Within-Person Health Activity Analytics Lab


Daily life module within LHAB study

To complement the long-term longitudinal assessment protocol and link long-term trajectories with short-term dynamics, a subsample of the LHAB core sample will be monitored using smartphones and other sensors (“uTrail”) in an abbreviated protocol based on the MOASIS project (see below).

Project status: planned
Contact: Dr. Susan Mérillat


Novel Empowering Solutions and Technologies for Older people to Retain Everyday life activities (NESTORE project)

This H2020 European project from the call on “Personalized coaching for well-being and care of people as they age” involves an interdisciplinary and participatory approach to develop a technology-based coaching platform that helps sustain quality of life in older adults. NESTORE is designed to act as an e-companion that operates through tangible objects, wearable and environmentally distributed sensor systems, as well as a dedicated software and app that enable monitoring and individualized coaching (by means of an advanced Decision Support System) in five key domains of human life: cognitive functioning, nutrition, physiological status and physical activity, social interaction and integration, and subjective wellbeing. The NESTORE system will be co-developed with potential users in three pilot countries (Italy, Netherlands, Spain) based on a participatory methodology developed and refined in the UK.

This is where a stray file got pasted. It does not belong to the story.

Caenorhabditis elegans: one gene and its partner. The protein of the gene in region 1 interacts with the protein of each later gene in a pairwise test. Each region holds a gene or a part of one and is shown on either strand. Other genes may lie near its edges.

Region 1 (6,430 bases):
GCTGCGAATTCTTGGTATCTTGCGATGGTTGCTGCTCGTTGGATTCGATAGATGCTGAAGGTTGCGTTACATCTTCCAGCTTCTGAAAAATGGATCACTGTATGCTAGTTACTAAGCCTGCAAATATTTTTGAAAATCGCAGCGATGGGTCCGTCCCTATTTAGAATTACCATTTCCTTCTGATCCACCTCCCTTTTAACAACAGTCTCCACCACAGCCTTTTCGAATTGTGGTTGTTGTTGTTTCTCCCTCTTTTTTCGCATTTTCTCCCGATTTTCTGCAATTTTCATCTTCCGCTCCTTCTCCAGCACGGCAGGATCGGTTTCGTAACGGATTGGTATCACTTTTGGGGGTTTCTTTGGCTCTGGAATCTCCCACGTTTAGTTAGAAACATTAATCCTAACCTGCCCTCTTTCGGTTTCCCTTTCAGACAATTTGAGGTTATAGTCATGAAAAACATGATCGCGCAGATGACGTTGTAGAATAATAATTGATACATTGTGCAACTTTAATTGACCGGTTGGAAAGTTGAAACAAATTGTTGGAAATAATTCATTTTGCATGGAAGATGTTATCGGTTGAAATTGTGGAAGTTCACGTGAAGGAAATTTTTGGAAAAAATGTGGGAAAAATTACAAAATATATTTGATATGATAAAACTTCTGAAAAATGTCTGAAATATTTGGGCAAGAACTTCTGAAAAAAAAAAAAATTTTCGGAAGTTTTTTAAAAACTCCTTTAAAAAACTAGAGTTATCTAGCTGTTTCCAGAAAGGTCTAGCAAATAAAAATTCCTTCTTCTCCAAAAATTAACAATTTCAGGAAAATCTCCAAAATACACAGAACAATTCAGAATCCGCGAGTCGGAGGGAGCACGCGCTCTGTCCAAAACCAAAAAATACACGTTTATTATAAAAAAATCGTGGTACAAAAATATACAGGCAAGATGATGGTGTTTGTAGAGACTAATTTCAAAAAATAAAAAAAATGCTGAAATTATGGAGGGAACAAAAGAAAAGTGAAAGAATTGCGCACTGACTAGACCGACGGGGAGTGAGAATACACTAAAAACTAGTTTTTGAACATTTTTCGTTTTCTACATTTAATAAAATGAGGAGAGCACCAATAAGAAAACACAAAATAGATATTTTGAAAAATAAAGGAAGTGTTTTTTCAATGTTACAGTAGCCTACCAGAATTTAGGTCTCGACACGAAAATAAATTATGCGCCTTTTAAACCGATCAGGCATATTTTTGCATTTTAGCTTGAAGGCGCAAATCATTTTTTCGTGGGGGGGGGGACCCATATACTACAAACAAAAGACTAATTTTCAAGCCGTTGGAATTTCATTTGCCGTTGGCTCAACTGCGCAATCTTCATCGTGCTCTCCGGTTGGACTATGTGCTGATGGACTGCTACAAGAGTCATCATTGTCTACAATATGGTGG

Project status: ongoing
Contact: Dr. Christina Röcke and Dr. Sabrina Guye


Mobility, activity and social interactions in the lives of healthy older adults (MOASIS project)

In this project we monitor activity data from 150+ community-dwelling older adults aged 65+ years over 30 days using a custom-built sensor (“uTrail”) including a GPS tracker, an accelerometer, and a microphone to capture mobility (i.e., spatial activity), physical activity and social activity in daily life. In addition, during the first 2 weeks of wearing the uTrail, participants respond to seven daily prompts from a smartphone and record their current experiences, perceptions and feelings as well as perform a short numerical updating task as a measure of momentary working memory performance in daily life. The goal of the project is to examine within-person activity profiles both within and across domains, within-person couplings between activities, self-reports and cognition, and the degree to which a wide range of dispositional quality of life and performance measures can explain interindividual differences in the intraindividual profiles.

Project status: ongoing
Contact: Dr. Christina Röcke


Older adults’ day-to-day contact with and help from neighbors

The importance of neighborhoods increases in old age, primarily as a result of increasing mobility limitations and place attachment with advancing age. Feeling connected to neighbors and the neighborhood contributes to older adults' well-being due to the sense of belonging and attachment that is often generated. This intensive, 20-day micro-longitudinal study focused on the within-person associations between neighborhood contacts and daily well-being in older adults to investigate how contact with neighbors plays out in real-life contexts and how it relates to daily well-being. The ambulatory assessment approach involved GPS-enabled smartphone measurements with thrice-daily digital questionnaires for self-reporting.

Project status: ongoing
Contact: Alexander Seifert


Associated projects:
Rhythm (Prof. Dr. Mathias Allemand)
Peach (Prof. Dr. Mathias Allemand)
CoSense (Dr. Andrea Horn)
ParimA (Prof. Dr. Gizem Hülür)
Music Mirror (Dr. Sandra Oppikofer)